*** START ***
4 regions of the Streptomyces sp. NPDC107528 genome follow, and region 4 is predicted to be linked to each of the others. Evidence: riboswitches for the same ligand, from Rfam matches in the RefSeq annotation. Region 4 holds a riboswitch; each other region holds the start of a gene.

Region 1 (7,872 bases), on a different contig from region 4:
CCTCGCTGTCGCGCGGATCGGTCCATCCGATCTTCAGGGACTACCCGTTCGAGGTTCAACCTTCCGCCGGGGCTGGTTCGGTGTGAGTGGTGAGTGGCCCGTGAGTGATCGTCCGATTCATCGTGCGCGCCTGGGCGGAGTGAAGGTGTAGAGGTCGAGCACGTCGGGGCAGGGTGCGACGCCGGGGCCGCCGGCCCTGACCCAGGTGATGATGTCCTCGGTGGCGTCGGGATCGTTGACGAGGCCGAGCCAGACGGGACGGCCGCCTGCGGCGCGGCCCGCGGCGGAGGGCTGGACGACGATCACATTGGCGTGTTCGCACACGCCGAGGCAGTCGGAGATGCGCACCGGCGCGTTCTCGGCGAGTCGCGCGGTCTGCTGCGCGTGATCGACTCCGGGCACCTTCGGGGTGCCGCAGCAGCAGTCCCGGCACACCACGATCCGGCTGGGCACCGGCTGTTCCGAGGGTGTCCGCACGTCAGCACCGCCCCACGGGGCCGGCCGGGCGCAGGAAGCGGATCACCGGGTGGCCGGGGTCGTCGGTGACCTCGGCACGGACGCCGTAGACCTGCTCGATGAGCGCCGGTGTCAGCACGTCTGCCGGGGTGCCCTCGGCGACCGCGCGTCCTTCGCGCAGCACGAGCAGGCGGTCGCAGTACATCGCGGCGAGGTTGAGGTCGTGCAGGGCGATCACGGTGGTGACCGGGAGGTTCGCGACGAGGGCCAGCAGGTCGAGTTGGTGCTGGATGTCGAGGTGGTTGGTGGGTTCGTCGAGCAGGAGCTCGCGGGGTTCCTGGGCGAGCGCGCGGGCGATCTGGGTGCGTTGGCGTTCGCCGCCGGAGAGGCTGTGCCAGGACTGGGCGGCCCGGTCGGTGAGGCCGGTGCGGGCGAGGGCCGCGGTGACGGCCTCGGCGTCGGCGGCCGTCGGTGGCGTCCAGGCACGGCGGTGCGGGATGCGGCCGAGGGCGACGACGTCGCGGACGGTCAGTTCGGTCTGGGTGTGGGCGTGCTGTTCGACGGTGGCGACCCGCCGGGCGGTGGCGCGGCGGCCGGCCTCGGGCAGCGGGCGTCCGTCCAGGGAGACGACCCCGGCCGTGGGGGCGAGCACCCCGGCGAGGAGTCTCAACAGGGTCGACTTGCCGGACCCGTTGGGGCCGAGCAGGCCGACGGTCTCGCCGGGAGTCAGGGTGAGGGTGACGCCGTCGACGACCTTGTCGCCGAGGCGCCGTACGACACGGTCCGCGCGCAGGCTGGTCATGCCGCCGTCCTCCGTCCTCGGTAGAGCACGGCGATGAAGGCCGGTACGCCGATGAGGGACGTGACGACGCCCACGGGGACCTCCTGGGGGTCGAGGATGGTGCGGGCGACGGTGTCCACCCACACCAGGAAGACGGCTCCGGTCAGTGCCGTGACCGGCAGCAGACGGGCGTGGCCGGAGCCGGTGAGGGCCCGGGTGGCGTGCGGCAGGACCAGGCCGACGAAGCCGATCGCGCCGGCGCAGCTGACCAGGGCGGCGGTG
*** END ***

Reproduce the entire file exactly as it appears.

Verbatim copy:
4 regions of the Streptomyces sp. NPDC107528 genome follow, and region 4 is predicted to be linked to each of the others. Evidence: riboswitches for the same ligand, from Rfam matches in the RefSeq annotation. Region 4 holds a riboswitch; each other region holds the start of a gene.

Region 1 (7,872 bases), on a different contig from region 4:
CCTCGCTGTCGCGCGGATCGGTCCATCCGATCTTCAGGGACTACCCGTTCGAGGTTCAACCTTCCGCCGGGGCTGGTTCGGTGTGAGTGGTGAGTGGCCCGTGAGTGATCGTCCGATTCATCGTGCGCGCCTGGGCGGAGTGAAGGTGTAGAGGTCGAGCACGTCGGGGCAGGGTGCGACGCCGGGGCCGCCGGCCCTGACCCAGGTGATGATGTCCTCGGTGGCGTCGGGATCGTTGACGAGGCCGAGCCAGACGGGACGGCCGCCTGCGGCGCGGCCCGCGGCGGAGGGCTGGACGACGATCACATTGGCGTGTTCGCACACGCCGAGGCAGTCGGAGATGCGCACCGGCGCGTTCTCGGCGAGTCGCGCGGTCTGCTGCGCGTGATCGACTCCGGGCACCTTCGGGGTGCCGCAGCAGCAGTCCCGGCACACCACGATCCGGCTGGGCACCGGCTGTTCCGAGGGTGTCCGCACGTCAGCACCGCCCCACGGGGCCGGCCGGGCGCAGGAAGCGGATCACCGGGTGGCCGGGGTCGTCGGTGACCTCGGCACGGACGCCGTAGACCTGCTCGATGAGCGCCGGTGTCAGCACGTCTGCCGGGGTGCCCTCGGCGACCGCGCGTCCTTCGCGCAGCACGAGCAGGCGGTCGCAGTACATCGCGGCGAGGTTGAGGTCGTGCAGGGCGATCACGGTGGTGACCGGGAGGTTCGCGACGAGGGCCAGCAGGTCGAGTTGGTGCTGGATGTCGAGGTGGTTGGTGGGTTCGTCGAGCAGGAGCTCGCGGGGTTCCTGGGCGAGCGCGCGGGCGATCTGGGTGCGTTGGCGTTCGCCGCCGGAGAGGCTGTGCCAGGACTGGGCGGCCCGGTCGGTGAGGCCGGTGCGGGCGAGGGCCGCGGTGACGGCCTCGGCGTCGGCGGCCGTCGGTGGCGTCCAGGCACGGCGGTGCGGGATGCGGCCGAGGGCGACGACGTCGCGGACGGTCAGTTCGGTCTGGGTGTGGGCGTGCTGTTCGACGGTGGCGACCCGCCGGGCGGTGGCGCGGCGGCCGGCCTCGGGCAGCGGGCGTCCGTCCAGGGAGACGACCCCGGCCGTGGGGGCGAGCACCCCGGCGAGGAGTCTCAACAGGGTCGACTTGCCGGACCCGTTGGGGCCGAGCAGGCCGACGGTCTCGCCGGGAGTCAGGGTGAGGGTGACGCCGTCGACGACCTTGTCGCCGAGGCGCCGTACGACACGGTCCGCGCGCAGGCTGGTCATGCCGCCGTCCTCCGTCCTCGGTAGAGCACGGCGATGAAGGCCGGTACGCCGATGAGGGACGTGACGACGCCCACGGGGACCTCCTGGGGGTCGAGGATGGTGCGGGCGACGGTGTCCACCCACACCAGGAAGACGGCTCCGGTCAGTGCCGTGACCGGCAGCAGACGGGCGTGGCCGGAGCCGGTGAGGGCCCGGGTGGCGTGCGGCAGGACCAGGCCGACGAAGCCGATCGCGCCGGCGCAGCTGACCAGGGCGGCGGTG